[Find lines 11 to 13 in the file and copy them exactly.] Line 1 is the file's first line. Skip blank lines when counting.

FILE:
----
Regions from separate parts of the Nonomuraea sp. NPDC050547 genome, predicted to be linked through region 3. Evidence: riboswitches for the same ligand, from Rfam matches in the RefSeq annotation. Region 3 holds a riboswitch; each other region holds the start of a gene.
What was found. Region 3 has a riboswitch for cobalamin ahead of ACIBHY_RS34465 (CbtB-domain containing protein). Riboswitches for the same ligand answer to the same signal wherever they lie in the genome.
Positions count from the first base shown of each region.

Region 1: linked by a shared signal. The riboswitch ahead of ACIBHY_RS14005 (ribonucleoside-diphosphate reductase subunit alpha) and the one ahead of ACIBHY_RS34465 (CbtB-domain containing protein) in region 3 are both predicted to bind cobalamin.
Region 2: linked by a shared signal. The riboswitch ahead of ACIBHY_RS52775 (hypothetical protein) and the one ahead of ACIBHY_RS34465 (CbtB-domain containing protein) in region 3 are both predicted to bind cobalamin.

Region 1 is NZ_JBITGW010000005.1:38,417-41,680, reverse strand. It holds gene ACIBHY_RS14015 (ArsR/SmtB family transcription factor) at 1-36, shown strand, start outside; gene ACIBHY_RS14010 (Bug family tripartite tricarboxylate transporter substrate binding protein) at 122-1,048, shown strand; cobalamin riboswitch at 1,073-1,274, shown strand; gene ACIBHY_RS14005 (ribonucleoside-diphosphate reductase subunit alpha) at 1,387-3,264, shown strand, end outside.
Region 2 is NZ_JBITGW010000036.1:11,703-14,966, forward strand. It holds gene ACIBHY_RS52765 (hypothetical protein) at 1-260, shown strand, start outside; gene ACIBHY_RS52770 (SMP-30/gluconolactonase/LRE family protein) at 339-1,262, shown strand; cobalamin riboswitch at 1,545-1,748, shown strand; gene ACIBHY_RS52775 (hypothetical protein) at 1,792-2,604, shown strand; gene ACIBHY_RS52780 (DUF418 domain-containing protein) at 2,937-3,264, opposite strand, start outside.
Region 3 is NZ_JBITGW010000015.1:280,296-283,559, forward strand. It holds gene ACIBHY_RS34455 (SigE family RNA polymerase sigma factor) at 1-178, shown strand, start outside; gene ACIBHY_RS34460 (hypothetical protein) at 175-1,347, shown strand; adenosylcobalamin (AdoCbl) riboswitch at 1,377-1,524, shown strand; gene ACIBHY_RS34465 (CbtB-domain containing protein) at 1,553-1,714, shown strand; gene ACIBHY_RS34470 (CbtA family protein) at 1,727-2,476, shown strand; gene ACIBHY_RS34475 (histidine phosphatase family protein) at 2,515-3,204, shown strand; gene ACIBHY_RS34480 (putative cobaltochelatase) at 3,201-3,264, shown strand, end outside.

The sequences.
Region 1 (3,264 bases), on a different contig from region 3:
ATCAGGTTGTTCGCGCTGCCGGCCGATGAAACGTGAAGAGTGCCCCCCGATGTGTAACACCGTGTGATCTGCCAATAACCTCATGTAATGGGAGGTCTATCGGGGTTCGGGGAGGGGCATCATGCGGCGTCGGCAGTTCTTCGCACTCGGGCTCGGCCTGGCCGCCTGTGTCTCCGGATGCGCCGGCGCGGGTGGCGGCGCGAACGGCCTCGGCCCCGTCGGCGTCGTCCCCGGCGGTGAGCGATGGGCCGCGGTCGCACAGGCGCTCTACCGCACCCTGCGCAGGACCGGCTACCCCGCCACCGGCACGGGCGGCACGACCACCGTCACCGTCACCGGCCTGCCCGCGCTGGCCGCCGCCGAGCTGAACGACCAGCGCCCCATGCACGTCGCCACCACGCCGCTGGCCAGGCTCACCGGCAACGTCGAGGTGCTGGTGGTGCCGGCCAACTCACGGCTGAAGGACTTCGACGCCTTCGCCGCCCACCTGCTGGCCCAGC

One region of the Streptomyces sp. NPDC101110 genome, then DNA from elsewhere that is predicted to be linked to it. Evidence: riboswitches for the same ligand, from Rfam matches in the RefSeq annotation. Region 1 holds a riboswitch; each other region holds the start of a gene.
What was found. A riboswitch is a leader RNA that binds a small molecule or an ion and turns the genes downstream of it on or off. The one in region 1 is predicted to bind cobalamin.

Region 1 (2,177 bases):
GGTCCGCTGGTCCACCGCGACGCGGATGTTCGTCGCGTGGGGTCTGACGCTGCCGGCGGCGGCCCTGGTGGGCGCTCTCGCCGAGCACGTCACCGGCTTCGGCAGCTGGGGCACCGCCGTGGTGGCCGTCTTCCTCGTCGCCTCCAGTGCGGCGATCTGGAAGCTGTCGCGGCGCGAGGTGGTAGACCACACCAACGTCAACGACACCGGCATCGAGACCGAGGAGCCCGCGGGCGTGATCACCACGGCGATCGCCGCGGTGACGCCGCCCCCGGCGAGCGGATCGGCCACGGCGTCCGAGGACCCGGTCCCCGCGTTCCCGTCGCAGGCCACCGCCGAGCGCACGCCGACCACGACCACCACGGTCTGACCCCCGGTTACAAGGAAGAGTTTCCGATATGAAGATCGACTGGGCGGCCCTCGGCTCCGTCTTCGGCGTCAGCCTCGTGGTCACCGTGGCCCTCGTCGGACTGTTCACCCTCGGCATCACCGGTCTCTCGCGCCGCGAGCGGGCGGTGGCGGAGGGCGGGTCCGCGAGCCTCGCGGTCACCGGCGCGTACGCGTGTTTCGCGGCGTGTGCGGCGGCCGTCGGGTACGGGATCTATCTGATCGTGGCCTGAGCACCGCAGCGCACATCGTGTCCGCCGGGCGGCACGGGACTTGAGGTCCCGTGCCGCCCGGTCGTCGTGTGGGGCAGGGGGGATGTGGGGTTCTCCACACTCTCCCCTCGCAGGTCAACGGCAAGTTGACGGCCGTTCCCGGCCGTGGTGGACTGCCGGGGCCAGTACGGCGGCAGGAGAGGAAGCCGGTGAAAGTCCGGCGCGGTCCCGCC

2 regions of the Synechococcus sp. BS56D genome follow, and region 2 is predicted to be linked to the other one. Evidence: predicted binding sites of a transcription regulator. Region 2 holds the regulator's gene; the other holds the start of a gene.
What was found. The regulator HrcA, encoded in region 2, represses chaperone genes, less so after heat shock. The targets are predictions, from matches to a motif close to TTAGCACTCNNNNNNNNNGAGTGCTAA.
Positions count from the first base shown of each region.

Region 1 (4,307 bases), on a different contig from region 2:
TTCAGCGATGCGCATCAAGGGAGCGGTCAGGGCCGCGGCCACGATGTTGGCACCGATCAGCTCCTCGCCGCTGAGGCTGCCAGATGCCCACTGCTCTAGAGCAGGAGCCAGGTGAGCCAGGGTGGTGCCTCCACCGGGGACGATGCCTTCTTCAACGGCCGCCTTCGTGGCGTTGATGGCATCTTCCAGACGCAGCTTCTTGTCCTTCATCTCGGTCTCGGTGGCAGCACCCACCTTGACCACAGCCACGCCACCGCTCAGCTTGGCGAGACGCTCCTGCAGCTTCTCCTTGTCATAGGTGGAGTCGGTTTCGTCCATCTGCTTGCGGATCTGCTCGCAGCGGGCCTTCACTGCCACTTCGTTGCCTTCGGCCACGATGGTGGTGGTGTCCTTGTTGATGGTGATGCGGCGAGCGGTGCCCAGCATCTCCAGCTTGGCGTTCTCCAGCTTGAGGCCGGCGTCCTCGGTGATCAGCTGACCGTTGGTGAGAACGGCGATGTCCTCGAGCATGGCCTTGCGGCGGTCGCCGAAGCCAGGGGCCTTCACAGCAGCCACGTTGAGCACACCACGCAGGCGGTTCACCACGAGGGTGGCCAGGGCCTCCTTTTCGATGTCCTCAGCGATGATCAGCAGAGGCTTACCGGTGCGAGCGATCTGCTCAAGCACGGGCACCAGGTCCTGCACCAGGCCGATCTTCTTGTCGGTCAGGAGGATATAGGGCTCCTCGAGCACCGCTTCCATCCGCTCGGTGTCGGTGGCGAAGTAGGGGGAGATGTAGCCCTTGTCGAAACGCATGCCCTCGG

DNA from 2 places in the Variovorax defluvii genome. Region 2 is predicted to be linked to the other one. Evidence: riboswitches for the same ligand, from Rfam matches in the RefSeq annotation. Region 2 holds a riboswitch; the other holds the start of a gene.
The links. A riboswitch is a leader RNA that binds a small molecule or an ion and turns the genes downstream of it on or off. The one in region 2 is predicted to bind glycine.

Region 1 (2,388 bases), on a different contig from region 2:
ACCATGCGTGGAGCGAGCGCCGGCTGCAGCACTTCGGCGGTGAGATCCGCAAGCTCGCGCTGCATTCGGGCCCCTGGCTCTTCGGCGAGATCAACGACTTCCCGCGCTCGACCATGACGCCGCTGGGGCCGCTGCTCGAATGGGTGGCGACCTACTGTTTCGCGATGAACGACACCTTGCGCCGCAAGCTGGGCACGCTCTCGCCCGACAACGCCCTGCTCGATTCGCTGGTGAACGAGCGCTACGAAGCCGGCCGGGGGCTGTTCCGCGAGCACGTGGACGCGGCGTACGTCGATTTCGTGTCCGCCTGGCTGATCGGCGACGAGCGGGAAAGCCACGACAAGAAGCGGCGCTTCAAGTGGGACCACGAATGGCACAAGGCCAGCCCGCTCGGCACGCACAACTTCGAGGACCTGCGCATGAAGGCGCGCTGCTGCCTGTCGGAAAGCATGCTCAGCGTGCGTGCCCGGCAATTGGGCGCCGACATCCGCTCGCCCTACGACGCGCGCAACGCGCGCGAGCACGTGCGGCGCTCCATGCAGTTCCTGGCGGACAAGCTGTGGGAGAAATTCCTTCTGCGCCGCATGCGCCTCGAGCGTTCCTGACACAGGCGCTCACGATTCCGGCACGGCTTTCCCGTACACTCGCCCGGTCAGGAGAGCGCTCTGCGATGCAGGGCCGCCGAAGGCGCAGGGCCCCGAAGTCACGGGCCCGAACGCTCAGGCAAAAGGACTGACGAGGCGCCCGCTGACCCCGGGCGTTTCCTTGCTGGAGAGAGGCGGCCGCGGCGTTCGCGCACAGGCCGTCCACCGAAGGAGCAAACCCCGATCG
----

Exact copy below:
ATCAGGTTGTTCGCGCTGCCGGCCGATGAAACGTGAAGAGTGCCCCCCGATGTGTAACACCGTGTGATCTGCCAATAACCTCATGTAATGGGAGGTCTATCGGGGTTCGGGGAGGGGCATCATGCGGCGTCGGCAGTTCTTCGCACTCGGGCTCGGCCTGGCCGCCTGTGTCTCCGGATGCGCCGGCGCGGGTGGCGGCGCGAACGGCCTCGGCCCCGTCGGCGTCGTCCCCGGCGGTGAGCGATGGGCCGCGGTCGCACAGGCGCTCTACCGCACCCTGCGCAGGACCGGCTACCCCGCCACCGGCACGGGCGGCACGACCACCGTCACCGTCACCGGCCTGCCCGCGCTGGCCGCCGCCGAGCTGAACGACCAGCGCCCCATGCACGTCGCCACCACGCCGCTGGCCAGGCTCACCGGCAACGTCGAGGTGCTGGTGGTGCCGGCCAACTCACGGCTGAAGGACTTCGACGCCTTCGCCGCCCACCTGCTGGCCCAGC

One region of the Streptomyces sp. NPDC101110 genome, then DNA from elsewhere that is predicted to be linked to it. Evidence: riboswitches for the same ligand, from Rfam matches in the RefSeq annotation. Region 1 holds a riboswitch; each other region holds the start of a gene.
What was found. A riboswitch is a leader RNA that binds a small molecule or an ion and turns the genes downstream of it on or off. The one in region 1 is predicted to bind cobalamin.